Research Papers: Gas Turbines: Structures and Dynamics

Fault Tolerant Control of an Industrial Gas Turbine Based on a Hybrid Fuzzy Adaptive Unscented Kalman Filter

[+] Author and Article Information
Amin Mirzaee

e-mail: amin_mirzae@yahoo.com

Karim Salahshoor

e-mail: salahshoor@put.ac.ir
Department of Instrumentation and
Industrial Automation,
Petroleum University of Technology,
Ahwaz 63431, Iran

1Corresponding author.

Contributed by the Structures and Dynamics Committee of ASME for publication in the JOURNAL OF ENGINEERING FOR GAS TURBINES AND POWER. Manuscript received December 27, 2012; final manuscript received June 23, 2013; published online September 20, 2013. Assoc. Editor: Allan Volponi.

J. Eng. Gas Turbines Power 135(12), 122501 (Sep 20, 2013) (13 pages) Paper No: GTP-12-1496; doi: 10.1115/1.4025309 History: Received December 27, 2012; Revised June 23, 2013

Gas turbines are generally used in power generation, the oil and gas industries, and as jet engines in aircrafts. Fault tolerance and reliability is important in such applications. Thus, accurate modeling and control system design is necessary. In this paper, first a nonlinear hybrid fuzzy model was developed for an industrial gas turbine, and then this model was used as the core of a fault tolerant control (FTC) system. The aforementioned model was trained by use of three months of operational data of a GE MS 5002 D gas turbine that is used for gas injection application, then it was fine tuned using expert knowledge and physical principles. A graphical user interface (GUI) was also developed to run various realistic operational scenarios of the gas turbine. The main point of the present work consists in introducing nonlinear fuzzy model schemes as the core of an adaptive unscented Kalman filter (AUKF) for fault diagnostic purposes. Analysis of the simulation results discloses that this FTC approach alleviates the effects of faults in two different scenarios such as sequential drift and bias in sensors/actuators and also in simultaneous faults that are a disastrous situation.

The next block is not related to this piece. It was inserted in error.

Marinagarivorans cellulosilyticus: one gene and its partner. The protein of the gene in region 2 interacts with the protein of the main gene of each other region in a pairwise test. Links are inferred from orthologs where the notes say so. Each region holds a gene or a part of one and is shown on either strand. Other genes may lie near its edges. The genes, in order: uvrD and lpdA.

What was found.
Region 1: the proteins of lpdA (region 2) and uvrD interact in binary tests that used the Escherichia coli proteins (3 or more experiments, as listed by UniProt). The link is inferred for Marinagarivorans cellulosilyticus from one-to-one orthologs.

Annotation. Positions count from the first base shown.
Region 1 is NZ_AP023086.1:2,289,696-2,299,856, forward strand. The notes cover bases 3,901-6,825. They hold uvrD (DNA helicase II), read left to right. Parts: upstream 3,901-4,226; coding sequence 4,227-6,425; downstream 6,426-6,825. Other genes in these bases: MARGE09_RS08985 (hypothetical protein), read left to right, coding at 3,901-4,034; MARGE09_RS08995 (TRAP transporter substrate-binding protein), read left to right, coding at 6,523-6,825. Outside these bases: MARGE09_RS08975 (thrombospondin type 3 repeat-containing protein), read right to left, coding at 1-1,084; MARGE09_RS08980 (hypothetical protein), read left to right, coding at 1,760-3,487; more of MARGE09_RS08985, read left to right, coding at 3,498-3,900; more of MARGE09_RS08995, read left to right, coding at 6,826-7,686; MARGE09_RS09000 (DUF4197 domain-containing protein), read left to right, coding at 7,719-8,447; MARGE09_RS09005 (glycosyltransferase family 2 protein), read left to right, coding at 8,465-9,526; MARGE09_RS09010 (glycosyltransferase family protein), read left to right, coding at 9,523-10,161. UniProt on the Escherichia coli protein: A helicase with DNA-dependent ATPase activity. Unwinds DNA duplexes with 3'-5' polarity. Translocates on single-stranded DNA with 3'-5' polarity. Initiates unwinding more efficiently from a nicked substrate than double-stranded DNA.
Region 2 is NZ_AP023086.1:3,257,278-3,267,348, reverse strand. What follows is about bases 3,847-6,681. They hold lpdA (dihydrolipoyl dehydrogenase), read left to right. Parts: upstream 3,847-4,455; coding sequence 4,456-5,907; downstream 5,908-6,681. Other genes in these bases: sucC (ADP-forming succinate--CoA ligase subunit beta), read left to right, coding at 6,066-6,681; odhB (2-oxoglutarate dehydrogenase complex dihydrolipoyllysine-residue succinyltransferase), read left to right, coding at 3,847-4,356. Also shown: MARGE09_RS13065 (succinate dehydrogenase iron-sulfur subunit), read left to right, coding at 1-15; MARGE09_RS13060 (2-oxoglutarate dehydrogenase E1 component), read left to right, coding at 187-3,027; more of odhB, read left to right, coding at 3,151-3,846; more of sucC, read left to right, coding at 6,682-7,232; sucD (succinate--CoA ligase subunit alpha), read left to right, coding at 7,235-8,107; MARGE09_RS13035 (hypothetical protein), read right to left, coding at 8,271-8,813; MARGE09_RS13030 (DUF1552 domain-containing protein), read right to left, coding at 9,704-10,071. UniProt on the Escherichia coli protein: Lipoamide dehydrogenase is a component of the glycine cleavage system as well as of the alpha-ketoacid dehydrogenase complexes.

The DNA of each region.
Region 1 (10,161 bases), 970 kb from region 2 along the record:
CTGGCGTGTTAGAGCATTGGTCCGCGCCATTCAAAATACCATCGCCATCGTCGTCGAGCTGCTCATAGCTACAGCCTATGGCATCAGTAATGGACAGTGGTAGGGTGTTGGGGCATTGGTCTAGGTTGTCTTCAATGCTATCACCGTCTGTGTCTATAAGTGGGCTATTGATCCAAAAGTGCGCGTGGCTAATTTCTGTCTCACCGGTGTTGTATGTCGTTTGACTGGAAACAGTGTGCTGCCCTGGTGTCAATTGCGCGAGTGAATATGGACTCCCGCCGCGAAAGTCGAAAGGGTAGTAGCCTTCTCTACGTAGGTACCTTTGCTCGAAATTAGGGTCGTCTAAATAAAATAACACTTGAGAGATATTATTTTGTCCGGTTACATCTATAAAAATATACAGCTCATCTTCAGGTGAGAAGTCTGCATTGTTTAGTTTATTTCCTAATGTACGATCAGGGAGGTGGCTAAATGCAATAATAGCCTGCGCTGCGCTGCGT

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Fig. 1

The schematic of a GE MS 5002 D two shaft gas turbine

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Fig. 2

A typical ANFIS model with two inputs and one output

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Fig. 4

The schematic diagram of a conventional decentralized gas turbine control system

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Fig. 3

The validation of the proposed hybrid nonlinear gas turbine model

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Fig. 5

The validation of a linear PEM model

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Fig. 7

Startup manipulated variables trends

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Fig. 8

Startup load trends

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Fig. 9

The performance of a centralized MPC based gas turbine control

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Fig. 10

The performance of a decentralized conventional PID based gas turbine control

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Fig. 11

The operation of a FSR selection algorithm

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Fig. 12

Fault estimation capability of a FDI module

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Fig. 13

Output trends of an AFTC system in the first fault scenario

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Fig. 14

Output trends of a conventional control system in the first fault scenario

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Fig. 15

Output trends of an AFTC system in the second fault scenario

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Fig. 16

Output trends of a conventional control system in the second fault scenario

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Fig. 17

Computation time of the CPU for the first fault scenario




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